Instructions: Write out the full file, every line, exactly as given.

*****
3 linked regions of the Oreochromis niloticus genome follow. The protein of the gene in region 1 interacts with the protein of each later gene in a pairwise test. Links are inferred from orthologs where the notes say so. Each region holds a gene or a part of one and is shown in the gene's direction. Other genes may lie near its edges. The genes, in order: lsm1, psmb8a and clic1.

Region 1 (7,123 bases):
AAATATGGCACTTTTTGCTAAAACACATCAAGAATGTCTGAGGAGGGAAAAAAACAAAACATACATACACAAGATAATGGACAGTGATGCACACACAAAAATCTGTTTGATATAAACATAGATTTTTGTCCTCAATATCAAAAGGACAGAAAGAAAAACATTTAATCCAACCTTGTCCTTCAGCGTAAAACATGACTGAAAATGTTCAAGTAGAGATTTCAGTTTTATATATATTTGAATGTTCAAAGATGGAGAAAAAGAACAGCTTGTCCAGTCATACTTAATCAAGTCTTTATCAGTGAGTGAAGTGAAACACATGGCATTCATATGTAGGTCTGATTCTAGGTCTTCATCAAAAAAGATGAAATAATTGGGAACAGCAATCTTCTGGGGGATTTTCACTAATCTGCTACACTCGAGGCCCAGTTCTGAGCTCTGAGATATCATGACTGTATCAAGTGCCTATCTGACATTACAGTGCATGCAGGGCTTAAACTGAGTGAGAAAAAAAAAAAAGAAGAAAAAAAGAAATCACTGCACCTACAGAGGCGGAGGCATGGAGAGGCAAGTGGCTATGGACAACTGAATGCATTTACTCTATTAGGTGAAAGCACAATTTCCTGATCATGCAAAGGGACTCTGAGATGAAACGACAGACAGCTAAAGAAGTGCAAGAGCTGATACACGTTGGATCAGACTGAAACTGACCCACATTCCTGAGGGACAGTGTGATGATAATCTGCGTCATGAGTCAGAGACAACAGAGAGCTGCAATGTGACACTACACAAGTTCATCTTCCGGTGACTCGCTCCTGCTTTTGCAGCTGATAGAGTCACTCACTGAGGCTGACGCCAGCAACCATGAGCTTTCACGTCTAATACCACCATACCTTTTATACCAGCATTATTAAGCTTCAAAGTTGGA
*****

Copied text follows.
3 linked regions of the Oreochromis niloticus genome follow. The protein of the gene in region 1 interacts with the protein of each later gene in a pairwise test. Links are inferred from orthologs where the notes say so. Each region holds a gene or a part of one and is shown in the gene's direction. Other genes may lie near its edges. The genes, in order: lsm1, psmb8a and clic1.

Region 1 (7,123 bases):
AAATATGGCACTTTTTGCTAAAACACATCAAGAATGTCTGAGGAGGGAAAAAAACAAAACATACATACACAAGATAATGGACAGTGATGCACACACAAAAATCTGTTTGATATAAACATAGATTTTTGTCCTCAATATCAAAAGGACAGAAAGAAAAACATTTAATCCAACCTTGTCCTTCAGCGTAAAACATGACTGAAAATGTTCAAGTAGAGATTTCAGTTTTATATATATTTGAATGTTCAAAGATGGAGAAAAAGAACAGCTTGTCCAGTCATACTTAATCAAGTCTTTATCAGTGAGTGAAGTGAAACACATGGCATTCATATGTAGGTCTGATTCTAGGTCTTCATCAAAAAAGATGAAATAATTGGGAACAGCAATCTTCTGGGGGATTTTCACTAATCTGCTACACTCGAGGCCCAGTTCTGAGCTCTGAGATATCATGACTGTATCAAGTGCCTATCTGACATTACAGTGCATGCAGGGCTTAAACTGAGTGAGAAAAAAAAAAAAGAAGAAAAAAAGAAATCACTGCACCTACAGAGGCGGAGGCATGGAGAGGCAAGTGGCTATGGACAACTGAATGCATTTACTCTATTAGGTGAAAGCACAATTTCCTGATCATGCAAAGGGACTCTGAGATGAAACGACAGACAGCTAAAGAAGTGCAAGAGCTGATACACGTTGGATCAGACTGAAACTGACCCACATTCCTGAGGGACAGTGTGATGATAATCTGCGTCATGAGTCAGAGACAACAGAGAGCTGCAATGTGACACTACACAAGTTCATCTTCCGGTGACTCGCTCCTGCTTTTGCAGCTGATAGAGTCACTCACTGAGGCTGACGCCAGCAACCATGAGCTTTCACGTCTAATACCACCATACCTTTTATACCAGCATTATTAAGCTTCAAAGTTGGA